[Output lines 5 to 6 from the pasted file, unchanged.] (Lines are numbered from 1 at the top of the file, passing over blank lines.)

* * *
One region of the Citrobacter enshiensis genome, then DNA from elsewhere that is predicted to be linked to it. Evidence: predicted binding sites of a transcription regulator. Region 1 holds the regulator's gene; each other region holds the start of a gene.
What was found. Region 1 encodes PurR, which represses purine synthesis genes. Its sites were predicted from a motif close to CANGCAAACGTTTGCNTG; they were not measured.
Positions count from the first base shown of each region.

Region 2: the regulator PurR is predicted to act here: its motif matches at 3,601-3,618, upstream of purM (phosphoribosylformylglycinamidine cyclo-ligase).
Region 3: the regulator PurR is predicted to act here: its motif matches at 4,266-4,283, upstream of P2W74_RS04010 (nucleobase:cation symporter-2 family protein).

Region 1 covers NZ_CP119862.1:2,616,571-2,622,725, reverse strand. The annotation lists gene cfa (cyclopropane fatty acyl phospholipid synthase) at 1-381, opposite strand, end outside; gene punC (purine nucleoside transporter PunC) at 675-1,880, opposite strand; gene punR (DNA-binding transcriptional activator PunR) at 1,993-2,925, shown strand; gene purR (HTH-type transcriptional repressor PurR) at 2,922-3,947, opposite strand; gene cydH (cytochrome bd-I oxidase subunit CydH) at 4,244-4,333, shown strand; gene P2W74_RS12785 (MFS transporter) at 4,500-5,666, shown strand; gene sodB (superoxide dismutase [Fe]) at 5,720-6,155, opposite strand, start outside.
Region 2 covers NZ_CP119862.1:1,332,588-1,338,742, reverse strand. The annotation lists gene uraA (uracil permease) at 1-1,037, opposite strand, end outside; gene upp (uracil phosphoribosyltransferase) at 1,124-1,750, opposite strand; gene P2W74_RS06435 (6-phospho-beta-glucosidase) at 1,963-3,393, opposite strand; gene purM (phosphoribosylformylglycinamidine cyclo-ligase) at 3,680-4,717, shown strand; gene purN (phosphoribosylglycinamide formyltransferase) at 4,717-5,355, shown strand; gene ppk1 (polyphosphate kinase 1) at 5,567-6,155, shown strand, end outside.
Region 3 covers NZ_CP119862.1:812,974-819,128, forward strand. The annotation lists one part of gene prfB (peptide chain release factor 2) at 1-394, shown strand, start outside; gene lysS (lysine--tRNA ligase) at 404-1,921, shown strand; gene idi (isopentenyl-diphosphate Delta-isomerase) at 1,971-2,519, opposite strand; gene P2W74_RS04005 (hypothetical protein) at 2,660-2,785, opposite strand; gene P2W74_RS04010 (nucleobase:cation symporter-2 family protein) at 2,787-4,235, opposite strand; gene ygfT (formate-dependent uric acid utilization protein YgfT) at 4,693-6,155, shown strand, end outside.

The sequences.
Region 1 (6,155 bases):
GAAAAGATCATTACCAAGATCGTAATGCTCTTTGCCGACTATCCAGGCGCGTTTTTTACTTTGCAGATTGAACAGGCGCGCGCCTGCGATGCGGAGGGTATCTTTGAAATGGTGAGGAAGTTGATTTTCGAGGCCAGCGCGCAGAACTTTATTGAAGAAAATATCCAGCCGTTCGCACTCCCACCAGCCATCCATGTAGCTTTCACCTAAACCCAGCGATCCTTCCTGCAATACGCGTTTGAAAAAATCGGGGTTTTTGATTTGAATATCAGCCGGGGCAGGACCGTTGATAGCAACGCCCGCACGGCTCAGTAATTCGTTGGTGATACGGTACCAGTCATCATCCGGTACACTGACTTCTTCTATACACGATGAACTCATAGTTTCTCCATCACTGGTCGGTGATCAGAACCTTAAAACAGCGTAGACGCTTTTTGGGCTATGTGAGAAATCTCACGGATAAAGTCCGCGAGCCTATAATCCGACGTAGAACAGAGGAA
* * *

Region 3: the regulator PurR is predicted to act here: its motif matches at 4,266-4,283, upstream of P2W74_RS04010 (nucleobase:cation symporter-2 family protein).

Region 1 covers NZ_CP119862.1:2,616,571-2,622,725, reverse strand. The annotation lists gene cfa (cyclopropane fatty acyl phospholipid synthase) at 1-381, opposite strand, end outside; gene punC (purine nucleoside transporter PunC) at 675-1,880, opposite strand; gene punR (DNA-binding transcriptional activator PunR) at 1,993-2,925, shown strand; gene purR (HTH-type transcriptional repressor PurR) at 2,922-3,947, opposite strand; gene cydH (cytochrome bd-I oxidase subunit CydH) at 4,244-4,333, shown strand; gene P2W74_RS12785 (MFS transporter) at 4,500-5,666, shown strand; gene sodB (superoxide dismutase [Fe]) at 5,720-6,155, opposite strand, start outside.